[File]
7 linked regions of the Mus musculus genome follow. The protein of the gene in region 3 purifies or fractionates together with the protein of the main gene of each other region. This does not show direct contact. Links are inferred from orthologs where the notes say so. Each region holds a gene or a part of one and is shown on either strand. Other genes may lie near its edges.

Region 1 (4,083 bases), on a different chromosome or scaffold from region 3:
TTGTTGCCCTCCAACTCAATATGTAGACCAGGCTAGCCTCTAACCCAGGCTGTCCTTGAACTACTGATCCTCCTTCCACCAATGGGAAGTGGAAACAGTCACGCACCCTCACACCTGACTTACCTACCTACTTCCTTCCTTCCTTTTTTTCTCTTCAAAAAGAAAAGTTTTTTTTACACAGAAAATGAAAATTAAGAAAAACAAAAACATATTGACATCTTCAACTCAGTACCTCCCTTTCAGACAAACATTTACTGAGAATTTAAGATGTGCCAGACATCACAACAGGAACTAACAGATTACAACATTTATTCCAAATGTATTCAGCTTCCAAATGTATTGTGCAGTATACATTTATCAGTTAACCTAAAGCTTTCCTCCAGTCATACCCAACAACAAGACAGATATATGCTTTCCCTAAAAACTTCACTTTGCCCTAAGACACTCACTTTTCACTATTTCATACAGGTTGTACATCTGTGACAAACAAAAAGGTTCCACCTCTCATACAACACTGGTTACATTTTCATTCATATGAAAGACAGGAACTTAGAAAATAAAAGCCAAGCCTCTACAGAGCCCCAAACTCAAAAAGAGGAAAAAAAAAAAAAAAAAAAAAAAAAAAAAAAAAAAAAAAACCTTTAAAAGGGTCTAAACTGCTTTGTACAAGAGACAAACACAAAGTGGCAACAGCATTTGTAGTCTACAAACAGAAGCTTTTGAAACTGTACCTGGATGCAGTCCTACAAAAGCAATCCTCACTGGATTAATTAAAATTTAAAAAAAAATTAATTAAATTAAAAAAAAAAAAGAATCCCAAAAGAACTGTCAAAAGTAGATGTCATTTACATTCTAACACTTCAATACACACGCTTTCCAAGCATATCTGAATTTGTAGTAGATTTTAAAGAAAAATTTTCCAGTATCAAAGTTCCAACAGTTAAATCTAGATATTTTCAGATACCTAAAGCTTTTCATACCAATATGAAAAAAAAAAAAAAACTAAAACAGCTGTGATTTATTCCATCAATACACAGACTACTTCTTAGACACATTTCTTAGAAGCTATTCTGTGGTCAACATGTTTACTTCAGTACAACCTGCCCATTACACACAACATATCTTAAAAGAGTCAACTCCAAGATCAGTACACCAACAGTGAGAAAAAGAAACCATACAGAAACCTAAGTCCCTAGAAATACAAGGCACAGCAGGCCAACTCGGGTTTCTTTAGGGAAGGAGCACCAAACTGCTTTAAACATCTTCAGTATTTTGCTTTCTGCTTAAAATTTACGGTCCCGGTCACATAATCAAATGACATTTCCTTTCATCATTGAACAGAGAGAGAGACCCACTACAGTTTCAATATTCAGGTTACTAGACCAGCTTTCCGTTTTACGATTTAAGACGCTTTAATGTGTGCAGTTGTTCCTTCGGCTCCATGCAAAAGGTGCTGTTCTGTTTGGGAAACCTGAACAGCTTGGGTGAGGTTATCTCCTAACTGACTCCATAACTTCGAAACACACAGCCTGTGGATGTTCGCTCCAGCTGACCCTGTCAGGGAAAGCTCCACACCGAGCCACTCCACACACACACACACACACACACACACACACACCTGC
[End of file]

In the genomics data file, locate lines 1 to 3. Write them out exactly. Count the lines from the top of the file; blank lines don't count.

7 linked regions of the Mus musculus genome follow. The protein of the gene in region 3 purifies or fractionates together with the protein of the main gene of each other region. This does not show direct contact. Links are inferred from orthologs where the notes say so. Each region holds a gene or a part of one and is shown on either strand. Other genes may lie near its edges.

Region 1 (4,083 bases), on a different chromosome or scaffold from region 3:
TTGTTGCCCTCCAACTCAATATGTAGACCAGGCTAGCCTCTAACCCAGGCTGTCCTTGAACTACTGATCCTCCTTCCACCAATGGGAAGTGGAAACAGTCACGCACCCTCACACCTGACTTACCTACCTACTTCCTTCCTTCCTTTTTTTCTCTTCAAAAAGAAAAGTTTTTTTTACACAGAAAATGAAAATTAAGAAAAACAAAAACATATTGACATCTTCAACTCAGTACCTCCCTTTCAGACAAACATTTACTGAGAATTTAAGATGTGCCAGACATCACAACAGGAACTAACAGATTACAACATTTATTCCAAATGTATTCAGCTTCCAAATGTATTGTGCAGTATACATTTATCAGTTAACCTAAAGCTTTCCTCCAGTCATACCCAACAACAAGACAGATATATGCTTTCCCTAAAAACTTCACTTTGCCCTAAGACACTCACTTTTCACTATTTCATACAGGTTGTACATCTGTGACAAACAAAAAGGTTCCACCTCTCATACAACACTGGTTACATTTTCATTCATATGAAAGACAGGAACTTAGAAAATAAAAGCCAAGCCTCTACAGAGCCCCAAACTCAAAAAGAGGAAAAAAAAAAAAAAAAAAAAAAAAAAAAAAAAAAAAAAAACCTTTAAAAGGGTCTAAACTGCTTTGTACAAGAGACAAACACAAAGTGGCAACAGCATTTGTAGTCTACAAACAGAAGCTTTTGAAACTGTACCTGGATGCAGTCCTACAAAAGCAATCCTCACTGGATTAATTAAAATTTAAAAAAAAATTAATTAAATTAAAAAAAAAAAAGAATCCCAAAAGAACTGTCAAAAGTAGATGTCATTTACATTCTAACACTTCAATACACACGCTTTCCAAGCATATCTGAATTTGTAGTAGATTTTAAAGAAAAATTTTCCAGTATCAAAGTTCCAACAGTTAAATCTAGATATTTTCAGATACCTAAAGCTTTTCATACCAATATGAAAAAAAAAAAAAAACTAAAACAGCTGTGATTTATTCCATCAATACACAGACTACTTCTTAGACACATTTCTTAGAAGCTATTCTGTGGTCAACATGTTTACTTCAGTACAACCTGCCCATTACACACAACATATCTTAAAAGAGTCAACTCCAAGATCAGTACACCAACAGTGAGAAAAAGAAACCATACAGAAACCTAAGTCCCTAGAAATACAAGGCACAGCAGGCCAACTCGGGTTTCTTTAGGGAAGGAGCACCAAACTGCTTTAAACATCTTCAGTATTTTGCTTTCTGCTTAAAATTTACGGTCCCGGTCACATAATCAAATGACATTTCCTTTCATCATTGAACAGAGAGAGAGACCCACTACAGTTTCAATATTCAGGTTACTAGACCAGCTTTCCGTTTTACGATTTAAGACGCTTTAATGTGTGCAGTTGTTCCTTCGGCTCCATGCAAAAGGTGCTGTTCTGTTTGGGAAACCTGAACAGCTTGGGTGAGGTTATCTCCTAACTGACTCCATAACTTCGAAACACACAGCCTGTGGATGTTCGCTCCAGCTGACCCTGTCAGGGAAAGCTCCACACCGAGCCACTCCACACACACACACACACACACACACACACACACCTGC